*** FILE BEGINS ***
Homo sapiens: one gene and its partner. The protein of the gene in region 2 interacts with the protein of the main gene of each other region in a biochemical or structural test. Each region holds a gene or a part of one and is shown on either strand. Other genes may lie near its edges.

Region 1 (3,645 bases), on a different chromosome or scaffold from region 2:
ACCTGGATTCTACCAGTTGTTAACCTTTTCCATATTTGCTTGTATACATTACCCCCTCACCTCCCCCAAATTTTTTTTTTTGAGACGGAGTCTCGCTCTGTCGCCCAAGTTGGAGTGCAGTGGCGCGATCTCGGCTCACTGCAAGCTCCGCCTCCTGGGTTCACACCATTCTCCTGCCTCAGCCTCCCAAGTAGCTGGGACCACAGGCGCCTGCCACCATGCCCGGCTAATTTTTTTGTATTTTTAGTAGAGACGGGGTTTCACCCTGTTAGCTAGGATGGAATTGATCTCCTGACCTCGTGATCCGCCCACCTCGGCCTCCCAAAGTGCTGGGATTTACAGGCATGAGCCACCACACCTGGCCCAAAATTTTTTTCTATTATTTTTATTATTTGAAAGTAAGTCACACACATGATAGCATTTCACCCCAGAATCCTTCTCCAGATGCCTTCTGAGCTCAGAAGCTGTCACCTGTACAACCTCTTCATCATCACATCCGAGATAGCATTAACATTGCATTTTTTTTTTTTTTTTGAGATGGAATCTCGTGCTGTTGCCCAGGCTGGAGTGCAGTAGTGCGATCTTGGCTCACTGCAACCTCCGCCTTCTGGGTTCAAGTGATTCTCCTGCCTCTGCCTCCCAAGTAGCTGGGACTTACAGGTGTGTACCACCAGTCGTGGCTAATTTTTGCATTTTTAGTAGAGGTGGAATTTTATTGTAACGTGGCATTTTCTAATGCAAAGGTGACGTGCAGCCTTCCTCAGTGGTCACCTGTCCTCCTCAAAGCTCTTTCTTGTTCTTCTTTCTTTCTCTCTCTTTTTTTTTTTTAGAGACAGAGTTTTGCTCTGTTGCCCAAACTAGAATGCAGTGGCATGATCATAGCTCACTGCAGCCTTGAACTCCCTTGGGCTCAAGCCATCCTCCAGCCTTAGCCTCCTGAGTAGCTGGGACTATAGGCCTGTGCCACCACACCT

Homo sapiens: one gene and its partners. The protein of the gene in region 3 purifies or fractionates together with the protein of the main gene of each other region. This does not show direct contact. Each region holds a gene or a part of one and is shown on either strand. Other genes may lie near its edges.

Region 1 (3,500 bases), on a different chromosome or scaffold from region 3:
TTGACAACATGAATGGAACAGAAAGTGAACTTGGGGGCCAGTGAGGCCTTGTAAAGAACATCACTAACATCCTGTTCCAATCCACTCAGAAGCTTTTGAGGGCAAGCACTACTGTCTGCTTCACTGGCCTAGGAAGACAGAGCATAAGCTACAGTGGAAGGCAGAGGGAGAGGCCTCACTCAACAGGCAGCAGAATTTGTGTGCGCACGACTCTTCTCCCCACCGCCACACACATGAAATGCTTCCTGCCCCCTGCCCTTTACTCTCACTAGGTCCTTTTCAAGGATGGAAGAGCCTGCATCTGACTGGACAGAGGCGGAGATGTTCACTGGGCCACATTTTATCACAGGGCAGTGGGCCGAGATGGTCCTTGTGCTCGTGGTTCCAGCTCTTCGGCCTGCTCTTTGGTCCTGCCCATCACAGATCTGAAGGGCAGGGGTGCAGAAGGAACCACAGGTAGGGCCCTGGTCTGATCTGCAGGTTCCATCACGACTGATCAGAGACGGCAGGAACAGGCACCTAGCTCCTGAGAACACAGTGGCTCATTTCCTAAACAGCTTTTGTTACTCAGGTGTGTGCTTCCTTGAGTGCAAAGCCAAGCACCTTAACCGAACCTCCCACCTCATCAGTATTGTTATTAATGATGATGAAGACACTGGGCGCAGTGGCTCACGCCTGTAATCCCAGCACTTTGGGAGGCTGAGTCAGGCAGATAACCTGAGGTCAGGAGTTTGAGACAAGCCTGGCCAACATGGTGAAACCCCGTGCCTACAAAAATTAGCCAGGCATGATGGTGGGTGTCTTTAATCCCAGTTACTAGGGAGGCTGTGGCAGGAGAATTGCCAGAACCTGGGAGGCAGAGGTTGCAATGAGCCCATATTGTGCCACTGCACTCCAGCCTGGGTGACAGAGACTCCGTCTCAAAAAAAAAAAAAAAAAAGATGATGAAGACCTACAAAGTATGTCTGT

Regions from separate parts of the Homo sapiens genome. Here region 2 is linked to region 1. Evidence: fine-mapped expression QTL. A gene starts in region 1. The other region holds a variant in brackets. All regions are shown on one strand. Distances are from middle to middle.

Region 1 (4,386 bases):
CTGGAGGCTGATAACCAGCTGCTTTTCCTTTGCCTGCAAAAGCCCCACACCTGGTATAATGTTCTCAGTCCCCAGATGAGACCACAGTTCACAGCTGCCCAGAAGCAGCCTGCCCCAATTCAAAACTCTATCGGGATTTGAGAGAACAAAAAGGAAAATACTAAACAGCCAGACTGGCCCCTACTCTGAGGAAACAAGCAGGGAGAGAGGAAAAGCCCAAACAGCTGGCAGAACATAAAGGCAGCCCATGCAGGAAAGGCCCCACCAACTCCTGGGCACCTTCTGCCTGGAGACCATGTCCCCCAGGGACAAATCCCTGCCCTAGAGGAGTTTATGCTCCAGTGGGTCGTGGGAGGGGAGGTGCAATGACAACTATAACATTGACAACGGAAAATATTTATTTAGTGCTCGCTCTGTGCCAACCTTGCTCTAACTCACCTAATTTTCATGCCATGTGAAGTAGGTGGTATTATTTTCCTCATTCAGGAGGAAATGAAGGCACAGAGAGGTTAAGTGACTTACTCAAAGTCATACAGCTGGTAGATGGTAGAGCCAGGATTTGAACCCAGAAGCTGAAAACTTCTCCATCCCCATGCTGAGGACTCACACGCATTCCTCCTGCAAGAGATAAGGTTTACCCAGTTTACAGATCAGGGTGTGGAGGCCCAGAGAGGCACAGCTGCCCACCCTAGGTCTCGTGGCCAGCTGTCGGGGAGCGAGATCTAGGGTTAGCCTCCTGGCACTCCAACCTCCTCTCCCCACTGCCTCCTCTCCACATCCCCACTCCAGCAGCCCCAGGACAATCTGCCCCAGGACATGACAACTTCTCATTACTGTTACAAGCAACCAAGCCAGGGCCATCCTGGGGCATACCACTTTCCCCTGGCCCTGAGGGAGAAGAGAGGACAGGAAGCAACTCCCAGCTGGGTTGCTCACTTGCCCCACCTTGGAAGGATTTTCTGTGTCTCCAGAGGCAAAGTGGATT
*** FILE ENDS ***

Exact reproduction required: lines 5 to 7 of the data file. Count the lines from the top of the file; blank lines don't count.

Region 1 (3,500 bases), on a different chromosome or scaffold from region 3:
TTGACAACATGAATGGAACAGAAAGTGAACTTGGGGGCCAGTGAGGCCTTGTAAAGAACATCACTAACATCCTGTTCCAATCCACTCAGAAGCTTTTGAGGGCAAGCACTACTGTCTGCTTCACTGGCCTAGGAAGACAGAGCATAAGCTACAGTGGAAGGCAGAGGGAGAGGCCTCACTCAACAGGCAGCAGAATTTGTGTGCGCACGACTCTTCTCCCCACCGCCACACACATGAAATGCTTCCTGCCCCCTGCCCTTTACTCTCACTAGGTCCTTTTCAAGGATGGAAGAGCCTGCATCTGACTGGACAGAGGCGGAGATGTTCACTGGGCCACATTTTATCACAGGGCAGTGGGCCGAGATGGTCCTTGTGCTCGTGGTTCCAGCTCTTCGGCCTGCTCTTTGGTCCTGCCCATCACAGATCTGAAGGGCAGGGGTGCAGAAGGAACCACAGGTAGGGCCCTGGTCTGATCTGCAGGTTCCATCACGACTGATCAGAGACGGCAGGAACAGGCACCTAGCTCCTGAGAACACAGTGGCTCATTTCCTAAACAGCTTTTGTTACTCAGGTGTGTGCTTCCTTGAGTGCAAAGCCAAGCACCTTAACCGAACCTCCCACCTCATCAGTATTGTTATTAATGATGATGAAGACACTGGGCGCAGTGGCTCACGCCTGTAATCCCAGCACTTTGGGAGGCTGAGTCAGGCAGATAACCTGAGGTCAGGAGTTTGAGACAAGCCTGGCCAACATGGTGAAACCCCGTGCCTACAAAAATTAGCCAGGCATGATGGTGGGTGTCTTTAATCCCAGTTACTAGGGAGGCTGTGGCAGGAGAATTGCCAGAACCTGGGAGGCAGAGGTTGCAATGAGCCCATATTGTGCCACTGCACTCCAGCCTGGGTGACAGAGACTCCGTCTCAAAAAAAAAAAAAAAAAAGATGATGAAGACCTACAAAGTATGTCTGT

Regions from separate parts of the Homo sapiens genome. Here region 2 is linked to region 1. Evidence: fine-mapped expression QTL. A gene starts in region 1. The other region holds a variant in brackets. All regions are shown on one strand. Distances are from middle to middle.